He said he was upset about the recent police shootings. The suspect said he was upset at white people. The suspect stated he wanted to kill white people, especially white officers.

  • HARI SREENIVASAN:

    Investigators identified him as Micah Johnson of Mesquite, Texas. He had served six years in the Army Reserve, with one tour in Afghanistan. He told police he had acted alone, and organizers of the Dallas protest said they had never heard of him.

    The Black Lives Matter movement issued a statement on its main Twitter page, saying it — quote — "advocates dignity, justice and freedom, not murder."

    Authorities initially said three suspects were in custody. They gave no other details as the day went on. Meanwhile, much of downtown Dallas was cordoned off as a crime scene, although officials did allow a prayer vigil. And police Chief Brown appealed for support and unity.

  • DAVID BROWN:

    All I know is that this must stop, this divisiveness between our police and our citizens. We don't feel much support most days. Let's not make today most days.

  • HARI SREENIVASAN:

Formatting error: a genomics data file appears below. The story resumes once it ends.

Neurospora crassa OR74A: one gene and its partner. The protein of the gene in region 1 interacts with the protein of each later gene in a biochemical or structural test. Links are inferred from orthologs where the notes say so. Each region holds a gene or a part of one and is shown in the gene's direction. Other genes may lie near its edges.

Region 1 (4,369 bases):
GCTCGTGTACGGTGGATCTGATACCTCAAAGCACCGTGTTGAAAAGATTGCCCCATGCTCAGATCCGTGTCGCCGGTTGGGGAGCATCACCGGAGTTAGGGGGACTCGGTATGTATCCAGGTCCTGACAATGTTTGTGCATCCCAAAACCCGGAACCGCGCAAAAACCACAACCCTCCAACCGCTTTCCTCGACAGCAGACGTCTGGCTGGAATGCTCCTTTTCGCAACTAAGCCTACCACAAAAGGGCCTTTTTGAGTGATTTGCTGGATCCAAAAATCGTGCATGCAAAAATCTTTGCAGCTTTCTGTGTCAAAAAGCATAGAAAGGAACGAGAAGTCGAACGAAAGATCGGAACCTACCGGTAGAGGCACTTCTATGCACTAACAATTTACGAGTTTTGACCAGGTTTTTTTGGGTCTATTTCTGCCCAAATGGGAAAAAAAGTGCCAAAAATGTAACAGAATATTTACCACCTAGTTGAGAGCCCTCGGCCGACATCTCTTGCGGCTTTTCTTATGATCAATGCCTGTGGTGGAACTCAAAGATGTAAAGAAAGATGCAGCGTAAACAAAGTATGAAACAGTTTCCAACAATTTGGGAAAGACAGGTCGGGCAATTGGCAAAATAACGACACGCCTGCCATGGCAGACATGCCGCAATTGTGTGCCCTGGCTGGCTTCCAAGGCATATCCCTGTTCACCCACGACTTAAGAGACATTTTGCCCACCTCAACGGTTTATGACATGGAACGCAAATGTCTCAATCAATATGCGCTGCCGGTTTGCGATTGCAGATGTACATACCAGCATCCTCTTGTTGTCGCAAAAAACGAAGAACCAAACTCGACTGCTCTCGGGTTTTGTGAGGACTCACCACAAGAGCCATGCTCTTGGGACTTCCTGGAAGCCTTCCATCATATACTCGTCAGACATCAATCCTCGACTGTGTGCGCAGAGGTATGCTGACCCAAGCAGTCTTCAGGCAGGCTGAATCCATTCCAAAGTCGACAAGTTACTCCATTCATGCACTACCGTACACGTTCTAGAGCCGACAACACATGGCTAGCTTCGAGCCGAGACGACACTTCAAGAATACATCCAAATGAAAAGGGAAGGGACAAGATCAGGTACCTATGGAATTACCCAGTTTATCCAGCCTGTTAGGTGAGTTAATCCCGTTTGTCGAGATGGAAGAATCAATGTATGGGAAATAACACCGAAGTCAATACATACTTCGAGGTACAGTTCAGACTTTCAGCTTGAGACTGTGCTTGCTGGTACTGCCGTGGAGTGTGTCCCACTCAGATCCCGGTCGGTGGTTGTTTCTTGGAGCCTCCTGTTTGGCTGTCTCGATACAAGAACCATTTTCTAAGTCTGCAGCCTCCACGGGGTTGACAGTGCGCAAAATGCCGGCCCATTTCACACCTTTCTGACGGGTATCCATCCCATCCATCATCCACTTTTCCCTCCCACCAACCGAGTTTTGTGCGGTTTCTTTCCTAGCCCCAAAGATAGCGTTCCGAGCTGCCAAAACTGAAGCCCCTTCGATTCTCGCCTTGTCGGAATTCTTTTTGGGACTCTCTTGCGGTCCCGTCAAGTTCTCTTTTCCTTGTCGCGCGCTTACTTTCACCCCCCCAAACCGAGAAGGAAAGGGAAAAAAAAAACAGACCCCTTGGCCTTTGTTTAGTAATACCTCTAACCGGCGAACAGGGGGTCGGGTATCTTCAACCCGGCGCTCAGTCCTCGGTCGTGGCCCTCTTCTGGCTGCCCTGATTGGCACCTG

Until last night, the Dallas Police Department had the fewest number of officer-related shootings of any American city this year. Still, this city of 1.3 million people is rattled, and wondering what comes next.

    Some of those concerned residents were at Elaine's Kitchen in South Dallas.

  • WALTER REED, Dallas Resident:

    You never know what kind of police is going to pull behind you. And same way, you know, I don't know what's on the minds of anybody that wants to cause a harm to a police officer, because if they can kill one person, they can kill any person.

  • CHERRUNDA WHITE, Dallas Resident:

    For some people, they see things, what's going on in the world, and think, I guess, they can take it into their own hands or retaliate, but, of course, violence isn't the answer.

  • HARI SREENIVASAN:

    Dallas Mayor Mike Rawlings called for calm today, and he vowed greater protection for police in the future.